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Blu-raystats.com has published an interesting article on trends in 2008 . The part summing up disc specs is worth mentioning.

Quote:
Disc Capacity

I think in 2008 we are definitely seeing a fairy stable ratio of dual layer titles compared to single layer titles.


In 2007 63.6% of the discs were dual layer 50 GB discs already, and in 2008 the DL share increased a little to almost two thirds.


I think as the additional cost of the dual layer discs decreases we will see this share slowly increase, but the reality is that not every title needs all that capacity.


It is great to see dual layer discs being commonplace - not bad for a technology described by a certain Microsoft executive as `Science Fiction' - should I say former Microsoft executive!


Video and Codec Choices

Something that has become increasingly apparent is that AVC has become the defacto official codec for Blu-ray Disc.


While Blu-ray exclusive studios Disney, Fox and Sony have used AVC video encoding on 90 percent or more of their releases, recently we have seen a shift towards AVC from previously HD DVD exclusive studios Paramount and Universal, with both releasing in more than 60 percent of their titles with AVC in December this year.


This leaves Warner as the last remaining big studio dedicated to Microsoft's VC-1 codec.


In fact, with almost 3/4 of December's releases adopting AVC video, it won't be long before more than half of all releases to date will have AVC encoding.


With just over 5% of the 2008 releases, the MPEG2 codec is not pretty much relegated to independent and budget releases.


On the audio side, many were very excited to see Universal adopt the lossless DTS-HD Master Audio codec for their Blu-ray releases, with lossless audio on all of their releases.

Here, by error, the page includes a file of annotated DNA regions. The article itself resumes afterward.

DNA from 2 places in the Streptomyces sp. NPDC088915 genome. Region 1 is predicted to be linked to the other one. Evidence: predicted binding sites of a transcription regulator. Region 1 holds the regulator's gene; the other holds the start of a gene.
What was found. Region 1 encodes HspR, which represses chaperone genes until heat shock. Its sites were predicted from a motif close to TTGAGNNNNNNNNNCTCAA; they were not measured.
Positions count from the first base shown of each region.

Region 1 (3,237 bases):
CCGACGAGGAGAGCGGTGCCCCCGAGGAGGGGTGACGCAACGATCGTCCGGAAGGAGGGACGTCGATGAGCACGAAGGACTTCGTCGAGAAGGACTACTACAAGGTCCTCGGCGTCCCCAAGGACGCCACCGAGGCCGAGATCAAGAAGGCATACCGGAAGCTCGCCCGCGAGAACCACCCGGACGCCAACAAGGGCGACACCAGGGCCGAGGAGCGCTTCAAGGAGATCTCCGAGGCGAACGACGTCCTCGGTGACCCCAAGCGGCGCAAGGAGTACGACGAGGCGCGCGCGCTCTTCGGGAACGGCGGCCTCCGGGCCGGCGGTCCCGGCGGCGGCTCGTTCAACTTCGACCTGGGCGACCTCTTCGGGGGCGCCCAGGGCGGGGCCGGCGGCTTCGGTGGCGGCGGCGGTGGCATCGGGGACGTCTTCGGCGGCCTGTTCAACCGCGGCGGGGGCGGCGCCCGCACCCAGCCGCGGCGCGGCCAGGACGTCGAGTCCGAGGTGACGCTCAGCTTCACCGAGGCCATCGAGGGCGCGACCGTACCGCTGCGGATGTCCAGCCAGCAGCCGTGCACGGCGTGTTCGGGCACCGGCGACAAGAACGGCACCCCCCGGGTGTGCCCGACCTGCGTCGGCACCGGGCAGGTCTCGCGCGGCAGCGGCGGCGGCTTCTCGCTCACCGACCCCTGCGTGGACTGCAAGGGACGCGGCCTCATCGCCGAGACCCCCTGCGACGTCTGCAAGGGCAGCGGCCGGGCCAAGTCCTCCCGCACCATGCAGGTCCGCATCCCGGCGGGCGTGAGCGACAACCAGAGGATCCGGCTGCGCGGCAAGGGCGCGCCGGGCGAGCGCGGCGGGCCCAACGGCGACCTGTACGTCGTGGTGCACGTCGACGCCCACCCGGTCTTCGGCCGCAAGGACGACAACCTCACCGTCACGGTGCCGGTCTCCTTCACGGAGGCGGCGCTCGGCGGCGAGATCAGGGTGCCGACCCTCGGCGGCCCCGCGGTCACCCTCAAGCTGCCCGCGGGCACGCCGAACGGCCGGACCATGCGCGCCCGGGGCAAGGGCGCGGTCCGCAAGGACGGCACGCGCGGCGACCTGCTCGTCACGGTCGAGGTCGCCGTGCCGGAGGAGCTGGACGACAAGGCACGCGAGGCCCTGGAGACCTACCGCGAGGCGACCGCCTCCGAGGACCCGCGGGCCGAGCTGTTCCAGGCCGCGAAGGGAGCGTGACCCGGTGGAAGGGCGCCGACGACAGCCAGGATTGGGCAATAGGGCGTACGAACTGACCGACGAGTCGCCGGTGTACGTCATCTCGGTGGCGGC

Paramount also moved strongly towards lossless audio with only one release not using lossless audio for 2008. Safe to say that Dolby TrueHD audio is now their preferred audio codec.


This leaves Warner again alone in codec space, with lossy Dolby Digital audio on almost half of their releases this year, including some of their Day and Date releases like Speed Racer, The Bucket List and Get Smart.


That said, we have seen a move from 70 percent of titles with lossless audio to over 80 percent of releases with lossless audio in 2008.


Region Coding

We have definitely seen a move away from of restrictive Region Codes in 2008.


While 64 percent of the releases in 2007 were coded for all regions, over 72 percent of 2008 releases were Region A,B,C.


There has been a major move by Sony away from restrictive region coding, with over 40% of their discs Region A in 2007, and only 11% Region A in 2008.


To a lesser extent Disney also moved away from restrictive coding, while Fox went from all Region A titles in 2007 to having 10% of their 2008 releases coded for all regions.


Of course, previous HD DVD supporters Universal and Paramount have not used region coding coding and only the New Line Warner releases were Region A in 2008.

I went to the stat chart for more detailed figures, and here are the percentages by studio (always according to blu-raystats.com):

Code:
Code:
Studio       BD50  MPEG2  Lossless  Region-free
Disney     100.00   0.00   100.00      51.43
Fox         83.05   6.90   100.00      10.20
Lionsgate   63.64   0.00   100.00      71.43
MGM         64.29  21.43   100.00      10.00
Paramount   97.44   0.00    97.44     100.00
Sony        91.03   1.25   100.00      89.16
Universal   68.42   0.00   100.00     100.00
Warner*     55.77   0.97    53.15      89.58
Other       37.84  15.97    68.29      68.12

*includes New Line

Indeed, Warner is the studio using BD50 less. Even much-derided MGM uses DL more.


Same thing with lossless audio. Other major studios are putting lossless audio on all discs - even non-major studios have a better track record.


It will be interesting to see if this changes in 2009.
 

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Most interesting to me is the near abandonment of VC1. While HD DVD was around this was the overwhelming choice. Now when Paramount originally issued BD's, they used VC1 on several of their discs, now i'm not sure of anything but a previously announced catalog disc that has it. Most suprising is Universal's abandonement of the codec. I'm guessing that sometime in 2009 that Warner will begin using AVC on some of their releases.